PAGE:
Should meetings be efficient?
“Yes” say thousands of books on how to improve business meetings. And I agree.
But “No”, when we’re taking about most meeting industry events.
Unfortunately, the meeting industry tends to assume that if business meetings should be efficient, meeting industry events should be too.
Obviously there are aspects of meeting events that should be efficient whenever possible. For example: registration, coffee service, transporting attendees between venues, room set changes, etc.
In addition, a well thought out broadcast style design may be the right choice for some trainings and corporate events that require a top-down approach to achieve their objectives.
But, for meetings where you want participants to:
- learn effectively;
- form valuable connections; and
- generate valuable ideas and approaches
you need to design meetings that are inefficient.
How efficiency can be counterproductive
Sometimes, efficiency can be the enemy of effectiveness. Here are three examples:
“If you have ever watched symphony orchestra you may have noticed how inefficient the musicians are. They are not utilised 100%. Most have below 50% efficiency. Imagine how good the music would turn out if all instruments were playing all the times. Such is the science of efficiency.“
“The problem is that democracy is by definition slow, messy and cumbersome. Today demands on democracy, driven by modern means of communication, are different. The pace is fast. Decisions have to be made quickly. Time for reflection and compromise is limited.”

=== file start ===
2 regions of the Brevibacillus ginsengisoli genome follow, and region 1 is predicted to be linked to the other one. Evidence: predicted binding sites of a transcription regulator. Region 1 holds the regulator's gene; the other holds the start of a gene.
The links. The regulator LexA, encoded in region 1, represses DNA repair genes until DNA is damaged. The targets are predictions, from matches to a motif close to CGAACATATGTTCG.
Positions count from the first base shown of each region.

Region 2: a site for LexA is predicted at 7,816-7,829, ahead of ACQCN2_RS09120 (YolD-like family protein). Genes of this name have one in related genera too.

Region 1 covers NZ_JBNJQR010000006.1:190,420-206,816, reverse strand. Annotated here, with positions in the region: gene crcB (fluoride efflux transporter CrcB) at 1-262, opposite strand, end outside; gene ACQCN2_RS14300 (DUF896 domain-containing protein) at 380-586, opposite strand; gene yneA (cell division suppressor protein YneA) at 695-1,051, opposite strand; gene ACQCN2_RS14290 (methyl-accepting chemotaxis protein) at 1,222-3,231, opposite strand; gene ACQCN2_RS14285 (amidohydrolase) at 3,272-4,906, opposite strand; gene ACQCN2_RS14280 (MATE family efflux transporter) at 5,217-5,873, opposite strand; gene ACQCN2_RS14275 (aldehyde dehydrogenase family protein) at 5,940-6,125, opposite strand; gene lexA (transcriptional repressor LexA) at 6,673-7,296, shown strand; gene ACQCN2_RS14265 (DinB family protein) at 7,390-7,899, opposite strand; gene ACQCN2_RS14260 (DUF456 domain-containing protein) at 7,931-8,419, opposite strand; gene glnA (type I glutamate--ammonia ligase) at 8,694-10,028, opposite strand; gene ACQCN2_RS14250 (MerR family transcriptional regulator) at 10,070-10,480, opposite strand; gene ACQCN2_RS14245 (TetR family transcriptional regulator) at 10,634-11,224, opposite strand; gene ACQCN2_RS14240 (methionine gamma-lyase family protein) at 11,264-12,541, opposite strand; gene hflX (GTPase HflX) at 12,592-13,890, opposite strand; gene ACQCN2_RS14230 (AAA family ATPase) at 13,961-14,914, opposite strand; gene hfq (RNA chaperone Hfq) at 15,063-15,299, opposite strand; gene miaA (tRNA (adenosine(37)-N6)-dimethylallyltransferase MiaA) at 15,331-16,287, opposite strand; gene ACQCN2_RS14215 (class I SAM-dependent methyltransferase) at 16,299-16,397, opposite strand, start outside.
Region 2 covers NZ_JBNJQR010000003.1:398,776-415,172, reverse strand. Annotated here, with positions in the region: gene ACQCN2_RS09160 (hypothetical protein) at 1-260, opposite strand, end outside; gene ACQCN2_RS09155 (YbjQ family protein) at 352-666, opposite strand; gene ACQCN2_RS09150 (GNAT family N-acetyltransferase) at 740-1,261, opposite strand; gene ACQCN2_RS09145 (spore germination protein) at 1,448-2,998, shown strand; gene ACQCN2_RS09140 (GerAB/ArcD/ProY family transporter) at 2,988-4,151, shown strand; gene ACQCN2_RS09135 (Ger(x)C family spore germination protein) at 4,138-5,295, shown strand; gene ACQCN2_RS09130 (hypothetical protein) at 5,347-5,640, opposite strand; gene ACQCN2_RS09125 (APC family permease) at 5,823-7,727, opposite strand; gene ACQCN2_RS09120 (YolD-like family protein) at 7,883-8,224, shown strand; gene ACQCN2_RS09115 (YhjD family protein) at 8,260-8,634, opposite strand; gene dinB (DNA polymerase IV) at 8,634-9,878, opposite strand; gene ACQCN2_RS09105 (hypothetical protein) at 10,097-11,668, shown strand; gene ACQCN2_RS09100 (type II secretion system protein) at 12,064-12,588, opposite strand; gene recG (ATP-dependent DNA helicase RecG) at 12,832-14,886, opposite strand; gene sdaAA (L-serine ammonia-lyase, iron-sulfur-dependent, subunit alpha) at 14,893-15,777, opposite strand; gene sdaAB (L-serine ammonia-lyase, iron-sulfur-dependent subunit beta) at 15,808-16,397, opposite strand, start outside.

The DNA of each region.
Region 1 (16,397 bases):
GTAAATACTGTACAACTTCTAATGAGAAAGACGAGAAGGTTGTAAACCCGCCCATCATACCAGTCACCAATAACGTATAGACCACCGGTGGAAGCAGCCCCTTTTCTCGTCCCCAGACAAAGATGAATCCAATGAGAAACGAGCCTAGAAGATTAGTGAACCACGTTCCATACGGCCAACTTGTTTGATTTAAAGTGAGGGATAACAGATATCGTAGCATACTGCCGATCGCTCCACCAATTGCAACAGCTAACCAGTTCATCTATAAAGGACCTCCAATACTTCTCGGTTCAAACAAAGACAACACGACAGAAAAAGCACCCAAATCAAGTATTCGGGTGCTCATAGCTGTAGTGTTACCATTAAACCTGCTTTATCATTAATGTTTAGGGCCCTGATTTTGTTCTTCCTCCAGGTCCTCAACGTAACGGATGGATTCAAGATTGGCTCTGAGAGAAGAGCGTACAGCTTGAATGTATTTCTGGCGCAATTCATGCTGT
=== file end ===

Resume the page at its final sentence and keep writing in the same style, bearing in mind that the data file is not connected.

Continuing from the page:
—@AlexStubb, former Prime Minister of Finland
“My own experience consulting inside some highly successful companies (Microsoft, Apple, Hewlett-Packard, IBM, Dupont, to name a few) cannot corroborate a relationship between busyness and success. Very successful companies have never struck me as particularly busy; in fact, they are, as a group, rather laid-back.”
—Slack: Getting Past Burnout, Busywork, and the Myth of Total Efficiency, Tom DeMarco
We are not mind readers
Effectively figuring out what people want and need to learn and giving them the time and space to learn it is inefficient, because learning is messy.
Successfully supporting people in making valuable connections at meetings is also inefficient, because we do not know who might be valuable to meet until we are given opportunities and good process to find out about the people we’re with.
And creating worthwhile ideas and approaches through group process at meetings is inefficient, because we invariably have to generate many ideas that don’t pan out in order to glean the few specks of gold we’re looking for.
So, should meetings be efficient?
As Alex Stubb says, we are living in a fast-paced world where time is valuable. There is continuing pressure to shorten events, in the belief that busy prospective attendees will be more likely to attend a meeting that doesn’t tie up too much of their time and money.
However, the consequent shortening of programs and sessions has a significant impact on the effectiveness of events: their ability to deliver desired learning, connection, and creative outcomes. So be careful not to destroy the effectiveness of your event in the name of efficiency.
Image attribution: mourgfile / CC